Today’s oil reserves would be unreachable without the drilling technology developed in recent years. But innovation brings risk. Which is where we come in.

If drilling contractors held an Olympics, its motto would be ‘bolder, deeper, faster’. While there may be no podium or medals, for those involved the stakes are higher. As our clients compete with ever greater challenges, success requires an athlete’s self-belief.

But confidence can be shaken. In 2010, a drilling contractor executive explained that his company was building a prototype deepwater drilling rig that would push the boundaries once again. Costing in the region of $800 million, the new concept should have been cause for shareholder excitement. At the time, though, financial analysts were pounding the drilling contractor over their track record of rig delivery. Their stock price had tumbled and the
board had lost confidence in its own team to meet the delivery of the new rig.

Drilling projects measure their horizons in months and years. And the uncertainty of the eventual outcome makes shareholders—and the markets themselves—uneasy. If this rig was not ready when they said, our client stood to lose $500,000 for each day it was late, which in turn would increase the probability of further erosion of their stock value. At the time, a hit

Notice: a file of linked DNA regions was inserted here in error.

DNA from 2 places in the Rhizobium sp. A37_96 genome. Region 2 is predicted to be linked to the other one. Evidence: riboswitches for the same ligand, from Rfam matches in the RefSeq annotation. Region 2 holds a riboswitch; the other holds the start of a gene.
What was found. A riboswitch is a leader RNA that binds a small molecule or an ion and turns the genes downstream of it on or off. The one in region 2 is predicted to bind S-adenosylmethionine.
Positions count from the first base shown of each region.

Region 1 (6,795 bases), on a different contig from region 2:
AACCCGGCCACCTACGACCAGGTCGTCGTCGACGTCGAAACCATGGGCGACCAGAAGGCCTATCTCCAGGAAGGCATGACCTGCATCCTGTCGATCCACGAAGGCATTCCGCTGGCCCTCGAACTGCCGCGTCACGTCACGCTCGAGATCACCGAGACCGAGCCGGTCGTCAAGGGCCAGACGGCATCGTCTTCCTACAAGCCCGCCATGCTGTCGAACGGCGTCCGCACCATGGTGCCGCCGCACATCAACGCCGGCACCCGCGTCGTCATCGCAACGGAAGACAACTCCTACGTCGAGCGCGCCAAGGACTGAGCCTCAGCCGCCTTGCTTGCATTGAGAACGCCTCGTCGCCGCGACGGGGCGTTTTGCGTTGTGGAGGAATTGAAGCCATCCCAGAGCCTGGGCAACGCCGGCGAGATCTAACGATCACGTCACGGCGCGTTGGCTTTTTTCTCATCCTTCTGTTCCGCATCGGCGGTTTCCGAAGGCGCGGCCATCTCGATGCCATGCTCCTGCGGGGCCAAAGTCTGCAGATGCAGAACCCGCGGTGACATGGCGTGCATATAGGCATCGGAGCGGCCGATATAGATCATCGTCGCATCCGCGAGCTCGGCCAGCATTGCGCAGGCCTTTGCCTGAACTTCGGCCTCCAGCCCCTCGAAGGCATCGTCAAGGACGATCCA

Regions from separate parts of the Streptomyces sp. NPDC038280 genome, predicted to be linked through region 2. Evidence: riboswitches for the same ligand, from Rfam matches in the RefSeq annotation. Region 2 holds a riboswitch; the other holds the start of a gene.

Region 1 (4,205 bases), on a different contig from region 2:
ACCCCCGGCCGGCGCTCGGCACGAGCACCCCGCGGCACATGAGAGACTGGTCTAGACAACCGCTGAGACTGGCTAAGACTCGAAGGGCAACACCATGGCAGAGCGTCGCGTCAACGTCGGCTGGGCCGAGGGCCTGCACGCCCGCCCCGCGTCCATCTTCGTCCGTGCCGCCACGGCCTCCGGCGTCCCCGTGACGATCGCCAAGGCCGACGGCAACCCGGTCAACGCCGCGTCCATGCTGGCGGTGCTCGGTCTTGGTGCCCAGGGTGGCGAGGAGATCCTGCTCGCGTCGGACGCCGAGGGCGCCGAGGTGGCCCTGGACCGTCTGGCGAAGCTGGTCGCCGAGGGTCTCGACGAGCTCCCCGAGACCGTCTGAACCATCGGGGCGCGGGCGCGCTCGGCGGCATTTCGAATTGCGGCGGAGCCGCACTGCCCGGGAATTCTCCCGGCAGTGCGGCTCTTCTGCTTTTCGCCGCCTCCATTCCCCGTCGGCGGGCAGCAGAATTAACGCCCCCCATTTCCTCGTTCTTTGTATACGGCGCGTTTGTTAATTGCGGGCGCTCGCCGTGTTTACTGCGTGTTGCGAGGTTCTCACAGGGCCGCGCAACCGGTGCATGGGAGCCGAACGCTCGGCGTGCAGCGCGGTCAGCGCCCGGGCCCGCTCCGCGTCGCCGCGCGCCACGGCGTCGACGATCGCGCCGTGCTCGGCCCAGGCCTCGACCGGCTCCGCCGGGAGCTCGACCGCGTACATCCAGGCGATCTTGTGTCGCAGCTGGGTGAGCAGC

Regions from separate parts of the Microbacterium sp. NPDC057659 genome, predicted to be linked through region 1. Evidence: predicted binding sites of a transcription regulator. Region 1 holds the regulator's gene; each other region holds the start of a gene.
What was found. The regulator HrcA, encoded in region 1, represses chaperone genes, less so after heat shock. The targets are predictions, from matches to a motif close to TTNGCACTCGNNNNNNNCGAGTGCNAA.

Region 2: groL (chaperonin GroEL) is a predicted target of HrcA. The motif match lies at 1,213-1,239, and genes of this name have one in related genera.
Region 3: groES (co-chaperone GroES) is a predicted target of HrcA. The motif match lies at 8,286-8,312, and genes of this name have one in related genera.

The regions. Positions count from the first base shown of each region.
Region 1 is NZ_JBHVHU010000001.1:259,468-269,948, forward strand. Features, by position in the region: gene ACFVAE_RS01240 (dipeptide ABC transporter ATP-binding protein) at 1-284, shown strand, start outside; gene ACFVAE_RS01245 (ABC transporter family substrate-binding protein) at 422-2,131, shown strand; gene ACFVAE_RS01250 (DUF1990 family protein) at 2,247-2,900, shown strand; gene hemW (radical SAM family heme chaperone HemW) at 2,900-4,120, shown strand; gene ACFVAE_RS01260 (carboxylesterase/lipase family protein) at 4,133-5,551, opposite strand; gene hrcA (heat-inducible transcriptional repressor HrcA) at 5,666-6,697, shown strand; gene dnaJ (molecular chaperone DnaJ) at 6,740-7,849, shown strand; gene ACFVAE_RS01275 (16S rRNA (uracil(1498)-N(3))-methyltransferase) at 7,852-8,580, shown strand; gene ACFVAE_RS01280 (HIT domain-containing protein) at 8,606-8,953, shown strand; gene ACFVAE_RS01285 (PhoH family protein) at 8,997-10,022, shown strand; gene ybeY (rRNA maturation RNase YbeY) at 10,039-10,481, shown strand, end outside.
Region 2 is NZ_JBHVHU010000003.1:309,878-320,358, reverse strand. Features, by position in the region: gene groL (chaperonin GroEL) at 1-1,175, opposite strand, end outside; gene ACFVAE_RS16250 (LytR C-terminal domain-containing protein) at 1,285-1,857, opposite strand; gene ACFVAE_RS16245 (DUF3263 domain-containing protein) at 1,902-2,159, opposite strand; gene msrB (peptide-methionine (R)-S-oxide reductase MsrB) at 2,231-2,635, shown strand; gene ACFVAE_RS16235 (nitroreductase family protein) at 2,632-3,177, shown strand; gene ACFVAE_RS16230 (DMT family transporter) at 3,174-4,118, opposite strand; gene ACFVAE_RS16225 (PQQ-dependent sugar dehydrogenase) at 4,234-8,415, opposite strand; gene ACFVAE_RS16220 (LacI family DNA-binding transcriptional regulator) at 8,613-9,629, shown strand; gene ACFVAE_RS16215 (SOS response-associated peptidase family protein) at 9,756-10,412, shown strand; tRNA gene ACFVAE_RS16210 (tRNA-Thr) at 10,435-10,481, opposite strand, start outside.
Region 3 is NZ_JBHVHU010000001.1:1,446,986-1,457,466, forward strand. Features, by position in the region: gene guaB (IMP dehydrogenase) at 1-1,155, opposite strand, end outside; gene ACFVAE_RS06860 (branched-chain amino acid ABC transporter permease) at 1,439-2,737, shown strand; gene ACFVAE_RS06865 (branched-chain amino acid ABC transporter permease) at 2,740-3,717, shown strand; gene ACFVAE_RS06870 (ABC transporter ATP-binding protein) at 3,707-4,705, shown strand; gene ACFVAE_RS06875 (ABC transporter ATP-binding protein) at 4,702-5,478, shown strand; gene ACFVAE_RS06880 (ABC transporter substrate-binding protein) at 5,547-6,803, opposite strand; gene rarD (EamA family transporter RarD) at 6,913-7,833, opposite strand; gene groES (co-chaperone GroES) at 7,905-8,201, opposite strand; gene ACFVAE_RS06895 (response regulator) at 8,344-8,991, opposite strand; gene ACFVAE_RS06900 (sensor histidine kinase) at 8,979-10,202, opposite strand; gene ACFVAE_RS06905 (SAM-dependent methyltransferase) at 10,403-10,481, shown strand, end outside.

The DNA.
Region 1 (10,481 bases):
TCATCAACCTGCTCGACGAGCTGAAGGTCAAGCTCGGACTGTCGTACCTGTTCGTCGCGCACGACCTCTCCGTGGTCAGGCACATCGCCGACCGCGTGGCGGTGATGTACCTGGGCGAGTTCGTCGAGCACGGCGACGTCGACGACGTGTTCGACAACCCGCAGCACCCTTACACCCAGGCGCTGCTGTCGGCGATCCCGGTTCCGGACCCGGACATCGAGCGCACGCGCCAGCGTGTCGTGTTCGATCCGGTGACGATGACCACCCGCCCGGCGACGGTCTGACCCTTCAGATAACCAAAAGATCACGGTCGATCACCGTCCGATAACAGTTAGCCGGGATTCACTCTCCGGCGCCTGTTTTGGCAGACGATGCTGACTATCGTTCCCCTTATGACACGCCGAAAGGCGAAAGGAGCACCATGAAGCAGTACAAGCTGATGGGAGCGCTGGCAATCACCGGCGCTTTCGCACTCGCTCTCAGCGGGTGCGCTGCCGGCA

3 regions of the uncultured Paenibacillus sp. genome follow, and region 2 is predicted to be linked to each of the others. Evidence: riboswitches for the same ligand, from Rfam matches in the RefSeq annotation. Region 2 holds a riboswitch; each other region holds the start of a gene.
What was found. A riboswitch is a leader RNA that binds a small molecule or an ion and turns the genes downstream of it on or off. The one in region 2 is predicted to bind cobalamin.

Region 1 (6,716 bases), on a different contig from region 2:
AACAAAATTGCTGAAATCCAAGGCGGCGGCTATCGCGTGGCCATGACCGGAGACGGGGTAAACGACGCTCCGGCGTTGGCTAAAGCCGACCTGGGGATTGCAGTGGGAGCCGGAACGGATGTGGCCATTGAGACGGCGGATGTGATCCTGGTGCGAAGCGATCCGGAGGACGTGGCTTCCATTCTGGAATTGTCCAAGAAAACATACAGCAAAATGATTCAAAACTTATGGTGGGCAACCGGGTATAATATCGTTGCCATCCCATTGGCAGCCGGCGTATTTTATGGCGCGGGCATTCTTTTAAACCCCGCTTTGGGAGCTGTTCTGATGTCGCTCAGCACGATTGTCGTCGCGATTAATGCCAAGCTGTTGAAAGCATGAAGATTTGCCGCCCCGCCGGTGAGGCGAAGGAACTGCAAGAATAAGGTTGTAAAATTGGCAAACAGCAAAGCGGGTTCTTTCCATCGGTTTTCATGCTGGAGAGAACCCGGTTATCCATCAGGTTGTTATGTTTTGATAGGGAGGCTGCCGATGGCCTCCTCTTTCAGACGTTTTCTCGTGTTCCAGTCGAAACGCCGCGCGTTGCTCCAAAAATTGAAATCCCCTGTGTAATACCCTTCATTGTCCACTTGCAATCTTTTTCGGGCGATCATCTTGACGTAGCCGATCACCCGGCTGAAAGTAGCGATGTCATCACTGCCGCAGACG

of just three dollars per share would have devalued the organization by approximately $1 billion.

The situation was grave. The executive team’s tolerance for risk had been surpassed. They had lost confidence that the rig would be completed within the scheduled estimate of 10 months. The executive team needed credible and independent confirmation of when the rig would be ready to drill.

We immediately dispatched a team to investigate the project. Drawing on our unique  combination of engineering, project management and drilling rig knowledge, we rapidly developed a delivery forecast on a sliding scale.

With our tried-and-tested qualitative and quantitative risk-profiling and analysis techniques, we pinpointed a ‘most probable’ drill-ready date that was four months later than our client was hoping.

A potential earnings impact of $60 million was not the news the CEO of our client wanted to hear. However, the rigour of our approach made it clear the forecast was not pessimistic, but pragmatic. The risk profile and completion status of the project meant that the ‘drill ready’ date could not be recovered. But knowing where they stood brought stability back to our client, and its shareholders. A little over 14 months after our analysis, the rig was accepted
as drill ready—right in line with our forecast.

So what?
Confidence was restored. Acting on our findings, our client made provisions for the delay costs, adjusting its earnings forecast to prevent any further stock value erosion attributable to the prototype project. Effective management reduced the severity of the situation and our client began to rebuild its tarnished drill-ready reputation.

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